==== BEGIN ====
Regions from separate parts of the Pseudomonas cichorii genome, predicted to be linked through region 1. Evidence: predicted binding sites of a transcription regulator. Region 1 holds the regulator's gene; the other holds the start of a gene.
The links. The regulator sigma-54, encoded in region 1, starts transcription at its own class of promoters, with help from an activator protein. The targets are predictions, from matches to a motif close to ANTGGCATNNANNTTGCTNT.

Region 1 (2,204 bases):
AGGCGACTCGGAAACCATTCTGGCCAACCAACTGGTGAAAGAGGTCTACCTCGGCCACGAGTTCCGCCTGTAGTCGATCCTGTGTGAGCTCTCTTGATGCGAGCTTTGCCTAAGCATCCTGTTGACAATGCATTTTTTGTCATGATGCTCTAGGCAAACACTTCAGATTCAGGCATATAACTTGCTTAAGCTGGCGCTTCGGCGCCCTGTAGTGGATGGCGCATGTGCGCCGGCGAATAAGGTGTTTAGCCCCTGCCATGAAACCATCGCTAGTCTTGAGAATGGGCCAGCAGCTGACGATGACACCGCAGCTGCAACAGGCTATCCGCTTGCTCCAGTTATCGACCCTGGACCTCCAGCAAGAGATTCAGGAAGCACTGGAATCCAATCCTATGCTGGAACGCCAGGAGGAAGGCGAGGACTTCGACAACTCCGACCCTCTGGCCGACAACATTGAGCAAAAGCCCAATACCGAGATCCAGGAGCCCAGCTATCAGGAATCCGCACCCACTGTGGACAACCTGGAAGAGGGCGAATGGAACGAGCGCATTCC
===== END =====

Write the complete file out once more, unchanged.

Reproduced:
Regions from separate parts of the Pseudomonas cichorii genome, predicted to be linked through region 1. Evidence: predicted binding sites of a transcription regulator. Region 1 holds the regulator's gene; the other holds the start of a gene.
The links. The regulator sigma-54, encoded in region 1, starts transcription at its own class of promoters, with help from an activator protein. The targets are predictions, from matches to a motif close to ANTGGCATNNANNTTGCTNT.

Region 1 (2,204 bases):
AGGCGACTCGGAAACCATTCTGGCCAACCAACTGGTGAAAGAGGTCTACCTCGGCCACGAGTTCCGCCTGTAGTCGATCCTGTGTGAGCTCTCTTGATGCGAGCTTTGCCTAAGCATCCTGTTGACAATGCATTTTTTGTCATGATGCTCTAGGCAAACACTTCAGATTCAGGCATATAACTTGCTTAAGCTGGCGCTTCGGCGCCCTGTAGTGGATGGCGCATGTGCGCCGGCGAATAAGGTGTTTAGCCCCTGCCATGAAACCATCGCTAGTCTTGAGAATGGGCCAGCAGCTGACGATGACACCGCAGCTGCAACAGGCTATCCGCTTGCTCCAGTTATCGACCCTGGACCTCCAGCAAGAGATTCAGGAAGCACTGGAATCCAATCCTATGCTGGAACGCCAGGAGGAAGGCGAGGACTTCGACAACTCCGACCCTCTGGCCGACAACATTGAGCAAAAGCCCAATACCGAGATCCAGGAGCCCAGCTATCAGGAATCCGCACCCACTGTGGACAACCTGGAAGAGGGCGAATGGAACGAGCGCATTCC